Miles Davis – “The Complete Miles Davis at Montreux 1973-1991” (2002)

March 15, 2009 at 9:42 am (Miles Davis, Music, Reviews & Articles)

The Complete Miles Davis at Montreux - album cover

This 2002 review from the All Music Guide website was written by Thom Jurek. This massive box set, documenting every note Miles played at Montreux from 1973 and then again from 1984-1991 is definitely worth buying, downloading, or whatever else you have to do in order to hear it. It will take you weeks to wade through all of it but it’s more than worth it. Phenomenal stuff…   

 

Columbia Records has been diligent about going through Miles Davis’ massive catalog, painstakingly remastering and reissuing his collected works in both handsome box sets sorted by period and actual releases annotated with extra material from their attendant sessions, but this gargantuan set marks a true departure for them. The Complete Miles Davis at Montreux 1973-1991 compiles 20 CDs documenting every performance by the trumpeter at the famed Swiss jazz festival in its entirety. What’s more, 19 of these volumes have never before been issued in any form. Aside from disc 19, which features the Miles band playing acoustically in front of a large orchestra conducted by Quincy Jones in 1991 (which was released by Warner Bros.) and a few selected cuts tacked onto other recordings, none of this material has seen the light of day anywhere. There is a story told here, one that streams light into the darkened corners of Davis’ final public period, and one that challenges evidentially virtually every jazz nerd’s view that as a bandleader or as a creative improvisational force, Davis was finished after the release of On the Corner. Part of that story is the intuitive sense Davis had of the bandstand and what could be accomplished there. His uncanny ability to pick the finest musicians for the job at hand was illustrated by his stage direction. Another argument for this material is that, even if it doesn’t vindicate the studio material of the time, which is rightfully thought of as inferior to his earlier work (with the possible exceptions of the Decoy and Tutu albums), it at least justifies it; these recordings can now be seen as piecemeal explorations of what might be possible in concert settings — not as rehearsals, but as source material. Lastly, as documented here, Davis accomplished everything he set out to do, which was to take the sophistication of jazz, the accessibility of pop, and the sheer groove of R&B and funk, to create a new American music that was familiar and challenging. Also, that virtually everything here comes off as emotionally honest, even painstakingly so, is a testament to the heart of the musician and, yes, the man.
Discs one and two from 1973 represent Miles’ first and only appearance during that decade at Montreux — represented by two full sets. The band was a stellar one: the
Dark Magus band, featuring saxophonist Dave Liebman, guitarists Reggie Lucas and Pete Cosey, drummer Al Foster, new bassist Michael Henderson, and percussionist Mtume. The rest of the material picks up at the end of the infamous “silent years,” exactly 11 years later in 1984, and moves through to the virtual end — a bonus to the set is a concert in Nice just before the trumpeter died (there are a pair of California dates that are later, but these will be forthcoming at a later date). The 1973 date embodies the epitome of the dark, swirling funk of Davis’ best ’70s material. Here Henderson adds something new to the rhythm section in that he is not a jazz player, but a funk player swiped by Davis from the Stevie Wonder band. His long chunky repetitive riffs are exactly what Davis had been looking for since In a Silent Way. His shift was toward vamps and lines that drifted along into completely uncharted territory, without guidelines like changes or melodic frames. There is a deep bluesy feel to this band’s brand of acid voodoo funk that is not only hypnotic, but intoxicating in its dynamic, with the musicians’ ability to be frighteningly aggressive — you can hear the audience’s confusion — or seductive and mysterious. This is all improvisation, all groove, all manner of rock, blues, jazz, and funk in an inseparable endless knot. The two discs are notated by three parts of “Miles in Montreux,” the best take of “Ife” there is, and a gorgeously menacing “Calypso Frelimo.”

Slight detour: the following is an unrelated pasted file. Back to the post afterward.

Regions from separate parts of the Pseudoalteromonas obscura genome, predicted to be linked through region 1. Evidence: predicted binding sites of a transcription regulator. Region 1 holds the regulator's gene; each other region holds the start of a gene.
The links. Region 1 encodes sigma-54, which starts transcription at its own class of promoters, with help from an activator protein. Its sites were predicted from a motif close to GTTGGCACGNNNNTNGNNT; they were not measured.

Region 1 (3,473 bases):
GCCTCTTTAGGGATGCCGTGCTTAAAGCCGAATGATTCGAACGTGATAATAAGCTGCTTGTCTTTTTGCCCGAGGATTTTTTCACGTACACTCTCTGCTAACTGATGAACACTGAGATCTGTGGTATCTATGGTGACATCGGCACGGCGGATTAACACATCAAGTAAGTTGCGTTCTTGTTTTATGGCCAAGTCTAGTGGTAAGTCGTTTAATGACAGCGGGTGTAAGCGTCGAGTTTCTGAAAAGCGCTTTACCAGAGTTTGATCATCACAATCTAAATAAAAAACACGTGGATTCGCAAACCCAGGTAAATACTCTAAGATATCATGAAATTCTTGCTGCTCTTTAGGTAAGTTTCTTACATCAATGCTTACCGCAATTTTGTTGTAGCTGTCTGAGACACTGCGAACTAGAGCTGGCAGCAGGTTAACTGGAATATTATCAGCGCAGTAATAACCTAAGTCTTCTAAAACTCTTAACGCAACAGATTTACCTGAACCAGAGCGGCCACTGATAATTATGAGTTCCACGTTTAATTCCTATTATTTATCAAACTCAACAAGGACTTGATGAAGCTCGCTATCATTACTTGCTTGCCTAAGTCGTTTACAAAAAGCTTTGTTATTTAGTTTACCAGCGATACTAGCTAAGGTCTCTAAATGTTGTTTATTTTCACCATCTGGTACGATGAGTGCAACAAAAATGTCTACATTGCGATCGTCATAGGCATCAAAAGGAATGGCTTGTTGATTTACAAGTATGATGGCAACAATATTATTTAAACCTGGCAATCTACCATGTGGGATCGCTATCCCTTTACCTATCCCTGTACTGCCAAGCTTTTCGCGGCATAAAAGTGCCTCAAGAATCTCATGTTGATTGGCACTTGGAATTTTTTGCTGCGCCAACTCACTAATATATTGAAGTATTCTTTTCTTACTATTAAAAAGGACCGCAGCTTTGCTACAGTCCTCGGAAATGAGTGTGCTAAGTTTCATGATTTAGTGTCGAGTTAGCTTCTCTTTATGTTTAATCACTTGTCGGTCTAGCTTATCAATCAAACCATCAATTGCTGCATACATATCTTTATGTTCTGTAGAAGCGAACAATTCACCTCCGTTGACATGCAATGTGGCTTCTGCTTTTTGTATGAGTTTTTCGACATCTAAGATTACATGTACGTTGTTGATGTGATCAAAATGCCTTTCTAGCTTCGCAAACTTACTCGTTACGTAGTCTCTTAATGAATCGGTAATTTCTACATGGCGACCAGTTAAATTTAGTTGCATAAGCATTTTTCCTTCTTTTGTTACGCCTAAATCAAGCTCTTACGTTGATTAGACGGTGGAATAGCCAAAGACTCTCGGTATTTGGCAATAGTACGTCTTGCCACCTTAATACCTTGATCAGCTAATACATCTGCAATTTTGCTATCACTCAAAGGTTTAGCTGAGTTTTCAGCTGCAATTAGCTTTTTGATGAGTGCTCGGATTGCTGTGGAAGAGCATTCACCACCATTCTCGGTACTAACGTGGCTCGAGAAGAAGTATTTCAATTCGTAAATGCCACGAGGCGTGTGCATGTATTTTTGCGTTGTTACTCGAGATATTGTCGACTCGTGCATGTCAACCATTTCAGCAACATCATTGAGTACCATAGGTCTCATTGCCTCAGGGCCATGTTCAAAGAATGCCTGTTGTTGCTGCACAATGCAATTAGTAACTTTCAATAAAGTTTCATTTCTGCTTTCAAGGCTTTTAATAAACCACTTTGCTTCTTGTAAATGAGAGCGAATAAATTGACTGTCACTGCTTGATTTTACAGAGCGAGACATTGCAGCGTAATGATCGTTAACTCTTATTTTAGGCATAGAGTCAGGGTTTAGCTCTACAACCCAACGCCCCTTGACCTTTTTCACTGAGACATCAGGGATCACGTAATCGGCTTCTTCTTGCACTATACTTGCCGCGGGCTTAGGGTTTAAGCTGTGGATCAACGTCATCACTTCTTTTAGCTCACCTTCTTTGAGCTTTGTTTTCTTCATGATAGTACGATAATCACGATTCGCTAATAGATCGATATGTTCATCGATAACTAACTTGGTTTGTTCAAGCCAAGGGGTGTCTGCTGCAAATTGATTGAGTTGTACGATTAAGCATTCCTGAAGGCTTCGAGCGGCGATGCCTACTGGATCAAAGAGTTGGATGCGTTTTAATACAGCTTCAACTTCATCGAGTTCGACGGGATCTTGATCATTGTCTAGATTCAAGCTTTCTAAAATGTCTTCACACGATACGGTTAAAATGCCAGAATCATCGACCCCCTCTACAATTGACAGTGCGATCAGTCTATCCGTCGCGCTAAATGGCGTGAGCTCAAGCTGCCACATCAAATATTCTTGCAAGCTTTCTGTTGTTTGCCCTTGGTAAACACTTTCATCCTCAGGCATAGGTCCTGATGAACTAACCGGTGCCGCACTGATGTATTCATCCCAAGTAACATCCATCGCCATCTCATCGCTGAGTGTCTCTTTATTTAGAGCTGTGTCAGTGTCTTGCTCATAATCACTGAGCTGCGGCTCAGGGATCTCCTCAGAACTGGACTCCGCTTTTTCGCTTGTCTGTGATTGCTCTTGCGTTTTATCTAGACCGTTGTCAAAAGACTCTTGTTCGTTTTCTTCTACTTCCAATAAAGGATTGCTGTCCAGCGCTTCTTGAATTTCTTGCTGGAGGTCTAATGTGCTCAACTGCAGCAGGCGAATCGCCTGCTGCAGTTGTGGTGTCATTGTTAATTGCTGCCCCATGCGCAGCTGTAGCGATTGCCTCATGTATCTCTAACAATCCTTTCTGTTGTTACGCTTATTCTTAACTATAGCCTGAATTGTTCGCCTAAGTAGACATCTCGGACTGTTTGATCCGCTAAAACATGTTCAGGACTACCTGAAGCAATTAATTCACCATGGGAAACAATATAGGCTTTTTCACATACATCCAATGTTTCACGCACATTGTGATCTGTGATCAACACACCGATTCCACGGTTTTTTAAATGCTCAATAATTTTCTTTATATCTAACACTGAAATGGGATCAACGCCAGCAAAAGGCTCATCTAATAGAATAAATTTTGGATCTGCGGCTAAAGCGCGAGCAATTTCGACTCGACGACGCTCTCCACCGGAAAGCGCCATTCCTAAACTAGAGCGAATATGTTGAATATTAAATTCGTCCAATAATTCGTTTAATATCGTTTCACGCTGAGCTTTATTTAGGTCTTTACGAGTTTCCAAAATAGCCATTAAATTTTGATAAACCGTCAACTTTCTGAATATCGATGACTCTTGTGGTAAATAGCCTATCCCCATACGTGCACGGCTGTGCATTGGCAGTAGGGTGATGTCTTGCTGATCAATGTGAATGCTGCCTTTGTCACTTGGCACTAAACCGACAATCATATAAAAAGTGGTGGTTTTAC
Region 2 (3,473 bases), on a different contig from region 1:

But the real story actually begins with discs three and four (five and six are all part of the same day’s shows — there were four on July 8, two in the afternoon and two in the evening — completely refuting the argument that Davis was lazy in his final decade). All members of the 1973 band except Foster had gone their own ways. The current lineup featured future Rolling Stones bassist Darryl Jones, guitarist John Scofield, saxophonist Bob Berg, keyboardist Robert Irving III, and percussionist Steve Thornton. With this band, Miles began his complete integration of popular music forms, most notably song, into his improvisational settings. Here, songs like “Star People” and the Eaves and Williams classic “Something’s on Your Mind” were given an open treatment that allowed for maximum groove-ology, leading to minimal interference by the temptation to “make them jazz.” This band began to sing, with Berg‘s strong, upfront tenor matching Miles’ more spare and lyrical style. Scofield, with his roots in both Wes Montgomery and T-Bone Walker, provided a perfect foil for the rhythm section, which plotted the groove according to Miles’ Zen-like live directions, his counterpoint so subtle and precise it would be impossible to separate him from the melodic body of the tune being played. Nowhere is the story of Miles or his band told more completely or nakedly than in disc four’s version of Cyndi Lauper‘s “Time After Time.” Needless to say, with so many shows being done each year (and, as noted, multiple shows in a single day), the set lists for a given year’s performances (and for virtually the entire late ’80s) vary only slightly. Performances, however, are another matter entirely. “Time After Time” is showcased on this set no less than nine times. Each version is truly compelling, of a different length, in a different place in the set, and of varying intensity. But nowhere does Davis express the depths of his soul more completely and nakedly than on the first track of disc four. This is Miles singing a kind of secret song. The lyricism is so harmonically elegant and the emotion in the melodic line and ensuing improvisation is so honest that they are heartbreakingly beautiful. Without exaggeration, listeners had never heard Miles Davis like this before. Here is the bandleader, composer, cultural icon, musician, and human being reduced to the purity of music. The fact that this moves off into “Hopscotch/Star on Cicely” reveals even more of its emotional honesty, because the band does an about-face and moves into equally lyrical but rhythmically more intense music for the rest of the set.